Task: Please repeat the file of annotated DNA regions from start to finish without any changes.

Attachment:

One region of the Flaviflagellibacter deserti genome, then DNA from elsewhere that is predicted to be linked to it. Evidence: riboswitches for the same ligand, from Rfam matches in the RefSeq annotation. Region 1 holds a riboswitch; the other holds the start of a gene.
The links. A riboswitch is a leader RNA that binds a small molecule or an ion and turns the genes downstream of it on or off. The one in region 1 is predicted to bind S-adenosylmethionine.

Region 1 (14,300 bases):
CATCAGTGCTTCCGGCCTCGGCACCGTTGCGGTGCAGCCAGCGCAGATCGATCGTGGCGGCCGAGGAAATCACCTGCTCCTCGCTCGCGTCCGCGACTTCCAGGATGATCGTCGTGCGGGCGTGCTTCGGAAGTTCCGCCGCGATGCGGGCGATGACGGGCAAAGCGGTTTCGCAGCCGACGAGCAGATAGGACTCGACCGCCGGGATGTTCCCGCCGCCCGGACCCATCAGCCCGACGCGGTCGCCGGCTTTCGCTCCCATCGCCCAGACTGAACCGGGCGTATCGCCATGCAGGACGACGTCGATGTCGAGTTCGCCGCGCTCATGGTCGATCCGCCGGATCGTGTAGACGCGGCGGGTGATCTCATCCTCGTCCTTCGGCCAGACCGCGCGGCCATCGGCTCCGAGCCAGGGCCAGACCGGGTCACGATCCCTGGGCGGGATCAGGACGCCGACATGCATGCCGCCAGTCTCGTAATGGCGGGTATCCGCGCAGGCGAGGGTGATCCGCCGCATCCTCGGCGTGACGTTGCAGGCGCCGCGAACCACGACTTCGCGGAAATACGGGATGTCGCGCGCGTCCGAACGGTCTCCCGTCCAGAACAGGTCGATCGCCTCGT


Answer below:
One region of the Flaviflagellibacter deserti genome, then DNA from elsewhere that is predicted to be linked to it. Evidence: riboswitches for the same ligand, from Rfam matches in the RefSeq annotation. Region 1 holds a riboswitch; the other holds the start of a gene.
The links. A riboswitch is a leader RNA that binds a small molecule or an ion and turns the genes downstream of it on or off. The one in region 1 is predicted to bind S-adenosylmethionine.

Region 1 (14,300 bases):
CATCAGTGCTTCCGGCCTCGGCACCGTTGCGGTGCAGCCAGCGCAGATCGATCGTGGCGGCCGAGGAAATCACCTGCTCCTCGCTCGCGTCCGCGACTTCCAGGATGATCGTCGTGCGGGCGTGCTTCGGAAGTTCCGCCGCGATGCGGGCGATGACGGGCAAAGCGGTTTCGCAGCCGACGAGCAGATAGGACTCGACCGCCGGGATGTTCCCGCCGCCCGGACCCATCAGCCCGACGCGGTCGCCGGCTTTCGCTCCCATCGCCCAGACTGAACCGGGCGTATCGCCATGCAGGACGACGTCGATGTCGAGTTCGCCGCGCTCATGGTCGATCCGCCGGATCGTGTAGACGCGGCGGGTGATCTCATCCTCGTCCTTCGGCCAGACCGCGCGGCCATCGGCTCCGAGCCAGGGCCAGACCGGGTCACGATCCCTGGGCGGGATCAGGACGCCGACATGCATGCCGCCAGTCTCGTAATGGCGGGTATCCGCGCAGGCGAGGGTGATCCGCCGCATCCTCGGCGTGACGTTGCAGGCGCCGCGAACCACGACTTCGCGGAAATACGGGATGTCGCGCGCGTCCGAACGGTCTCCCGTCCAGAACAGGTCGATCGCCTCGT